Periodical cicadas best known for their 17-year-long life cycle are emerging four years early in several Atlantic states, including North Caroline and Maryland.
The timing of the emergence is determined during the first five years of the underground development of the juvenile cicadas. Gene Kritsky of the College of Mount St. Joseph and his students have been digging up the insects each year to monitor their growth. They found many cicadas growing faster than expected and predicted their early emergence back in 2000.
The year's emergence is the fifth 17-year cicada brood arriving early. Kritsky described the early appearance of Brood I in 1995 in eastern Ohio, predicted the early appearance of Brood X. Brood XIII appeared early in Chicago in 2003 and Brood XIV accelerated in parts of Indiana and Ohio in 2004. This year's acceleration is overlapping with the distribution of Brood II.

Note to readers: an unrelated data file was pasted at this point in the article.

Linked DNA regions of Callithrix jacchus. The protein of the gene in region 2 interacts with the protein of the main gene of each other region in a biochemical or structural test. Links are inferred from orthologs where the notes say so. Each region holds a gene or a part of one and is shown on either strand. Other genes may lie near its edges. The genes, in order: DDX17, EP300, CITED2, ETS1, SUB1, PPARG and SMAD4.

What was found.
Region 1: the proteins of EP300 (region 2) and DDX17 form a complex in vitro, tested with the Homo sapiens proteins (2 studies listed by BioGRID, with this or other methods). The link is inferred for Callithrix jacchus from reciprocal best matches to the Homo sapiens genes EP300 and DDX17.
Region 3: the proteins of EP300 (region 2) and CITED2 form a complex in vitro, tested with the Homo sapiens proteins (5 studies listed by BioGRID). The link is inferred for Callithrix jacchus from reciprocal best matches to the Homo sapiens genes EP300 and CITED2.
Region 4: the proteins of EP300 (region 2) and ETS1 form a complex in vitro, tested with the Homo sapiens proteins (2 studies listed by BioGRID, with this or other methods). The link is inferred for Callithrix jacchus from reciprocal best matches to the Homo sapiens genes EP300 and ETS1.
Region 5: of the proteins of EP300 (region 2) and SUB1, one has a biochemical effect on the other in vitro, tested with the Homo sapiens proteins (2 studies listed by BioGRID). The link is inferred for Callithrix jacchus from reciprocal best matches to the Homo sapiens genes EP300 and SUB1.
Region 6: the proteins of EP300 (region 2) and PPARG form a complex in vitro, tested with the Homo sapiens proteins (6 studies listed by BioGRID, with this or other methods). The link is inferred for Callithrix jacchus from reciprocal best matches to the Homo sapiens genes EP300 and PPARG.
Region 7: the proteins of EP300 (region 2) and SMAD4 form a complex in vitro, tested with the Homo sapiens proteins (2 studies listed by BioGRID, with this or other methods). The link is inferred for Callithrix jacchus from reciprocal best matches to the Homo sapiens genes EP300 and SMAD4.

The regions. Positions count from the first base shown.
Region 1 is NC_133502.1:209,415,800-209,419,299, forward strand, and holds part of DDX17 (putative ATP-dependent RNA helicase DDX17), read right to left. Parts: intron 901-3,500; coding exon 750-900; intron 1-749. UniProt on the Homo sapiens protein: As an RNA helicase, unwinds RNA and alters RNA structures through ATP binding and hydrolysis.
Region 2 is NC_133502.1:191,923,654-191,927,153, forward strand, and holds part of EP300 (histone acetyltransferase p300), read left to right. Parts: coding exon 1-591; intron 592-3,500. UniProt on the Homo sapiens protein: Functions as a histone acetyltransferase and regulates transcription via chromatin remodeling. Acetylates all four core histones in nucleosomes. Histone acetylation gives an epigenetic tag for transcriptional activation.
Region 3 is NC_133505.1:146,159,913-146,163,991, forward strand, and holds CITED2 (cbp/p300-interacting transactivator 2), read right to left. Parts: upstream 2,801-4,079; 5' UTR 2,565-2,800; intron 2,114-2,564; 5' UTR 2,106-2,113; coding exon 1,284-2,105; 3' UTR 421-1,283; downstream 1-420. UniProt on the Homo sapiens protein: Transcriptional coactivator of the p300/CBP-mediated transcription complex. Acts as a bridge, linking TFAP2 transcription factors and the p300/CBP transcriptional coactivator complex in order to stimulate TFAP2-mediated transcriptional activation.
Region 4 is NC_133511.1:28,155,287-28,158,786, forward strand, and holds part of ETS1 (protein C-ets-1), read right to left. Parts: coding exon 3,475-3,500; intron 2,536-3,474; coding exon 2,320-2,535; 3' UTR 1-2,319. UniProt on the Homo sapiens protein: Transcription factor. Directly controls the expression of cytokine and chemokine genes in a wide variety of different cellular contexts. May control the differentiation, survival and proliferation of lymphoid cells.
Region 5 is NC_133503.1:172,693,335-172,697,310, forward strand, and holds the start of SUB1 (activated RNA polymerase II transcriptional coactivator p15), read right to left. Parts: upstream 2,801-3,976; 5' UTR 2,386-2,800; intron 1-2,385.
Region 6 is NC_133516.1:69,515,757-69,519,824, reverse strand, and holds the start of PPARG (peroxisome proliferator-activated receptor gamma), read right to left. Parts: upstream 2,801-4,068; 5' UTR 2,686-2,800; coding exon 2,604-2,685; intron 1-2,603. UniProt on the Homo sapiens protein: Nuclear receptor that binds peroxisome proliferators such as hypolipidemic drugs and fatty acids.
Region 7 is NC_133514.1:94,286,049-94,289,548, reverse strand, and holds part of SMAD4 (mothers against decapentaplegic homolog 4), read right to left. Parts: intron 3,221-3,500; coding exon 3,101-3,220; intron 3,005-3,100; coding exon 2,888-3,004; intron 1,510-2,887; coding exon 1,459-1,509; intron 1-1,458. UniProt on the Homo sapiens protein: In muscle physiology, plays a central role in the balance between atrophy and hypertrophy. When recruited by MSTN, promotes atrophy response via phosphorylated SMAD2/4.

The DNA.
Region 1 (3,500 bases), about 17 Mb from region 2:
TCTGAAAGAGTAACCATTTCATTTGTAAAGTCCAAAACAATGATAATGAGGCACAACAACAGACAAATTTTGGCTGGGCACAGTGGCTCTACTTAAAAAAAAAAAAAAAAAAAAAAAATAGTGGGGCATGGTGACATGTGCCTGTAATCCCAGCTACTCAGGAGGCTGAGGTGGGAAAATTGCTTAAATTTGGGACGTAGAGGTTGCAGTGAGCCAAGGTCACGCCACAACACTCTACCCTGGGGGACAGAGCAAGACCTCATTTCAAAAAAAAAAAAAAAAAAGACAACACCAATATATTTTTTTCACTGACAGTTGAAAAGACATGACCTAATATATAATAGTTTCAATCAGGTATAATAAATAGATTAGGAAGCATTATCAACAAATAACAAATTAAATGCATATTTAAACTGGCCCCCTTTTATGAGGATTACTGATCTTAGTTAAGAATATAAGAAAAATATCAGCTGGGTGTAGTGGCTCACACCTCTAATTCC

Kritsky's paper to be published in the Proceedings of the Indiana Academy of Science suggests that mild winters affect trees that young cicadas feed upon, messing with the insects' timekeeping.
In other words, this phenomenon might be another biological response to warming global temperatures.
Anyone witnessing cicadas this year is asked to report the sighting on this mapping website.